Forecasts of severe winter storms in the Seattle area prompted the opening of more emergency homeless-shelter beds and outreach to the city's hundreds of unsanctioned tent camps, with one goal in mind: survival.

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The Puget Sound region’s frigid temperatures proved deadly as a 59-year-old man, who may have been homeless, died from exposure while at the Sodo light-rail station.

A Link light-rail train operator found the man, Derek C. Johnson, facedown on the pavement near the train platform, sometime before 5 a.m. Thursday at the transit station. He had no permanent address.

It was the first hypothermia-related death reported by the King County Medical Examiner since temperatures fell earlier this week.

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Johnson’s death punctuated what is at stake as Seattle and King County homeless-service providers brace for multiple days of snowfall and freezing temperatures predicted over the coming week. Their focus is singular: ensuring survival for the thousands of people living unsheltered in King County.

That’s meant opening shelters and paying for motel rooms —anything they can do to reach people who need help.

Both the city and homeless-service provider Mary’s Place opened shelter space for families Friday, as shelters across the county neared or exceeded capacity. King County also added more capacity, for adult men, at one of its facilities.

The message was, simply, come inside.

“If you come to one of our shelters, we — the county, the city — we will find a place for you to be safe overnight,” said King County Executive Dow Constantine, at a news conference with Mayor Jenny Durkan.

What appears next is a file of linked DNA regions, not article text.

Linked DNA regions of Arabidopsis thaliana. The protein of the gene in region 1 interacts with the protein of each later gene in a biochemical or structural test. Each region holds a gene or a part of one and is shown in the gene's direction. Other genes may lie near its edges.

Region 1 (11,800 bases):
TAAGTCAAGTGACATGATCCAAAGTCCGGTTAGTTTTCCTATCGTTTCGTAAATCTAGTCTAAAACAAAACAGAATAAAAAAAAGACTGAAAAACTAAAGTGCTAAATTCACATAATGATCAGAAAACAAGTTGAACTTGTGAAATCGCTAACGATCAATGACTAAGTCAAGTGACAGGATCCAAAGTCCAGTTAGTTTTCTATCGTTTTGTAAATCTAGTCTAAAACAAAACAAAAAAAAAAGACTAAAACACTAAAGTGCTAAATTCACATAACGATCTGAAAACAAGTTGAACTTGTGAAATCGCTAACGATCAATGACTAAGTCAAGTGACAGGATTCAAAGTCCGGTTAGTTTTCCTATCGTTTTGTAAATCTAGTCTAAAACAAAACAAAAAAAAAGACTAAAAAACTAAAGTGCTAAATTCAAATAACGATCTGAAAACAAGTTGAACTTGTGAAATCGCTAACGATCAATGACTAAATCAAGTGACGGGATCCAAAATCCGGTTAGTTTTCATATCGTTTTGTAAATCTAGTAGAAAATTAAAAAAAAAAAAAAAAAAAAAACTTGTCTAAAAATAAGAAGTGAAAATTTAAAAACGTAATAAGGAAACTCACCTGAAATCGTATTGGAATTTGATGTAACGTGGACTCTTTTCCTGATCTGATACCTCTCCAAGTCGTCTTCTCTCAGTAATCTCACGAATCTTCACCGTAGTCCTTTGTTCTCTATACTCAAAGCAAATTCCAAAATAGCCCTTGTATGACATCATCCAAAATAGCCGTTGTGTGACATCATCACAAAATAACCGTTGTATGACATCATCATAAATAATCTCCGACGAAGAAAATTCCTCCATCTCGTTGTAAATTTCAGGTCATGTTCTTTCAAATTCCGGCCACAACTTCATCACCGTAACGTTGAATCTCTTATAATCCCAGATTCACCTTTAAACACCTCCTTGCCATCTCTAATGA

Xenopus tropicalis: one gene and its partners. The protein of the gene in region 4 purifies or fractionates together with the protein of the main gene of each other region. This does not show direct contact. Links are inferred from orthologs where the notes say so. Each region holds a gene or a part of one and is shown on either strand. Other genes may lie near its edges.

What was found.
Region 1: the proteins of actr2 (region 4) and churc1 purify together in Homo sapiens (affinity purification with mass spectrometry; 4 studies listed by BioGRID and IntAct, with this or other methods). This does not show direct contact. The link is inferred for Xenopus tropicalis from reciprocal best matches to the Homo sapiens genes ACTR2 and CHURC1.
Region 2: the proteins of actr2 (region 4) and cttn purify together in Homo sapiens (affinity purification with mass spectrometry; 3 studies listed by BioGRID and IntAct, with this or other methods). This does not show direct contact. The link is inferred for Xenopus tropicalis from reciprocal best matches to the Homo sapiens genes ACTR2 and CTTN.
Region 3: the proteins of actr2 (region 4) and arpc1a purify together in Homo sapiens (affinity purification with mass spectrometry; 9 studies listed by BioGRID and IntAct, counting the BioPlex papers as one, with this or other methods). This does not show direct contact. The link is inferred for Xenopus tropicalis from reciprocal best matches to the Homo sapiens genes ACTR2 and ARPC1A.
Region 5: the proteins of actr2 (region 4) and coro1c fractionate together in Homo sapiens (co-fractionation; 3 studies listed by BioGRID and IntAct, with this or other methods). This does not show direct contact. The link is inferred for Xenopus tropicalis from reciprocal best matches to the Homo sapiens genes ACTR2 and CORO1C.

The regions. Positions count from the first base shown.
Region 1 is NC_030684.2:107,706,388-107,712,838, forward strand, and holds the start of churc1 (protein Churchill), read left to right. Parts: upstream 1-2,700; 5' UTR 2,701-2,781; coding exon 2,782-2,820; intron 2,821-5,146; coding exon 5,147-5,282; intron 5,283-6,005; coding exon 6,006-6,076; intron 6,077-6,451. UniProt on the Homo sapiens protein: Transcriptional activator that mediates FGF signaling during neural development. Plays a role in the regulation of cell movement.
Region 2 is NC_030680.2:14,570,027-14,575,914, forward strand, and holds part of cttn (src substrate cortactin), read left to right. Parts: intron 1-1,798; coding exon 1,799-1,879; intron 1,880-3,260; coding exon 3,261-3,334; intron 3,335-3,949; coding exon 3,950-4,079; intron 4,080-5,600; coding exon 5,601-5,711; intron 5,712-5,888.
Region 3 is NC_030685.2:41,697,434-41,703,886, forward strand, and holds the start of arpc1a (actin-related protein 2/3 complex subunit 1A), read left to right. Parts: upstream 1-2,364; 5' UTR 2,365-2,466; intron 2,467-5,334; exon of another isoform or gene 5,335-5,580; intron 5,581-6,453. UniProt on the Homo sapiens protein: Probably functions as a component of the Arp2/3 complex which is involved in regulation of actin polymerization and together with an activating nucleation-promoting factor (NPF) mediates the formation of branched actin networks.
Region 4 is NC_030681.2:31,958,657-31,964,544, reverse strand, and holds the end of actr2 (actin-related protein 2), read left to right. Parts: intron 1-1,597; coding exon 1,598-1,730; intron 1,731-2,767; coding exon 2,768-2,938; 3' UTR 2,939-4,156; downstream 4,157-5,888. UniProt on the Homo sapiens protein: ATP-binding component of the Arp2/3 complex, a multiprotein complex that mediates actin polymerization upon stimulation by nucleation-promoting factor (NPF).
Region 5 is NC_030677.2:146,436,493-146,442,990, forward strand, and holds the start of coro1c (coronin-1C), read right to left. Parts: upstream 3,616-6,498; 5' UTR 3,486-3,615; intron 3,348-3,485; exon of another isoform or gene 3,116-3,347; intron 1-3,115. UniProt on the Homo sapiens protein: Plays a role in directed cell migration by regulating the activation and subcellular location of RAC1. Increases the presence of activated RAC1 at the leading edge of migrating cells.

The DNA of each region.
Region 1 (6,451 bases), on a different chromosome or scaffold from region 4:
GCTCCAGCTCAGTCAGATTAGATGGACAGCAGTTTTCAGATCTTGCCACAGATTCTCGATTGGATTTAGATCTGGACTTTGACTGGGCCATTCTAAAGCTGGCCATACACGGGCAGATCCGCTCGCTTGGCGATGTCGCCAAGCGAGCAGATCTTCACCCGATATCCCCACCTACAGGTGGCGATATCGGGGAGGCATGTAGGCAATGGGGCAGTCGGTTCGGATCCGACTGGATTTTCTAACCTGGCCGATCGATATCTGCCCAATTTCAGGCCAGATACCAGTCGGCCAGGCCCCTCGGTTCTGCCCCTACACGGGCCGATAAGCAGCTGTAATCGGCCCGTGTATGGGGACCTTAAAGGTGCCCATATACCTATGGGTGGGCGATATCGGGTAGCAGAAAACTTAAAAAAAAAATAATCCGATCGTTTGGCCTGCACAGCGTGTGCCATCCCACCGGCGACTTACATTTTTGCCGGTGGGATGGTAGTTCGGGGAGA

Johnson was on the light rail and got off a train at the Sodo station around 11:30 p.m. Wednesday, an hour and a half before the trains shut down for the night, said Kimberly M. Reason, spokesperson for Sound Transit. A train operator later saw him lying on the platform as the train pulled into the Sodo station for the morning run, which begins at 5 a.m.

It was not immediately clear if Johnson had had contact with any shelters in recent days. He lived at the Frye Apartments in downtown Seattle in 2017 but had since left, according to the Low Income Housing Institute (LIHI), which manages the Frye. LIHI Executive Director Sharon Lee said her staff believes Johnson had housing and services elsewhere but they could not confirm that on Friday.

Expensive residences at the northeast end of the Aurora Bridge are juxtaposed with the homeless encampment below, estimated by an encampment resident to number about 20 people. (Alan Berner / The Seattle Times)
Expensive residences at the northeast end of the Aurora Bridge are juxtaposed with the homeless encampment below, estimated by an encampment resident to number about 20 people. (Alan Berner / The Seattle Times)

As concerns about the winter storm increased, Seattle officials announced the city would keep its emergency overnight shelter for adults at Seattle Center’s Exhibition Hall open for another week, through Sunday, Feb. 17. Burien also opened emergency shelter for adults.

Seattle is also opening shelter space for families at the Garfield Community Center. Until today, all of the walk-in, winter-weather shelters in Seattle had been for adults.

Homeless-service provider Mary’s Place also opened up more 24-hour space for families at its Women’s Day Center in downtown Seattle, calling in volunteers and even former staffers to help operate the site.

Agency spokeswoman Linda Mitchell said the family shelters are always full, regardless of the weather. With the snow, “We are way beyond capacity,” Mitchell said.

Bellevue, Kent and Renton have opened shelters that will accept families with children under 18. Already, in Renton, space was getting tight.

Renton human-services manager Guy Williams said the shelter has capacity for 30 people, but it has had 37 guests every night. He called the impact of this weather event “unprecedented.”